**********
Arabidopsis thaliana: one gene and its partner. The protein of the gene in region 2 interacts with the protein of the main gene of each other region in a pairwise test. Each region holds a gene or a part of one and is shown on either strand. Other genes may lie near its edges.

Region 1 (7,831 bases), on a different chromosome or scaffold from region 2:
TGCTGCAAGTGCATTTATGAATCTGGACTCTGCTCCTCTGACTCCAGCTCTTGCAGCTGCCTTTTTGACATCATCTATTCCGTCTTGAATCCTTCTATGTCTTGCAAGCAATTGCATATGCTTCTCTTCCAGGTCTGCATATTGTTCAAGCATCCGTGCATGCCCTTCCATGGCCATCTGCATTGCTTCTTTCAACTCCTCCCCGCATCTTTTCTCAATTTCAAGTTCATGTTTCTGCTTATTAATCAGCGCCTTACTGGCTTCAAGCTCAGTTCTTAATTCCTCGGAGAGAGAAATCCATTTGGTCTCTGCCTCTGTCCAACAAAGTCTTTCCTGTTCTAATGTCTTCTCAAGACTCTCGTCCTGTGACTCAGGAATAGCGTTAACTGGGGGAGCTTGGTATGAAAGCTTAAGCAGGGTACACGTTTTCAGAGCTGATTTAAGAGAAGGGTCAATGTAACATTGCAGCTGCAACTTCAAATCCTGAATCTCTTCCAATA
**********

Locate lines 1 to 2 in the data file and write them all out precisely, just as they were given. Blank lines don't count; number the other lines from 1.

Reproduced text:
Arabidopsis thaliana: one gene and its partner. The protein of the gene in region 2 interacts with the protein of the main gene of each other region in a pairwise test. Each region holds a gene or a part of one and is shown on either strand. Other genes may lie near its edges.

Region 1 (7,831 bases), on a different chromosome or scaffold from region 2: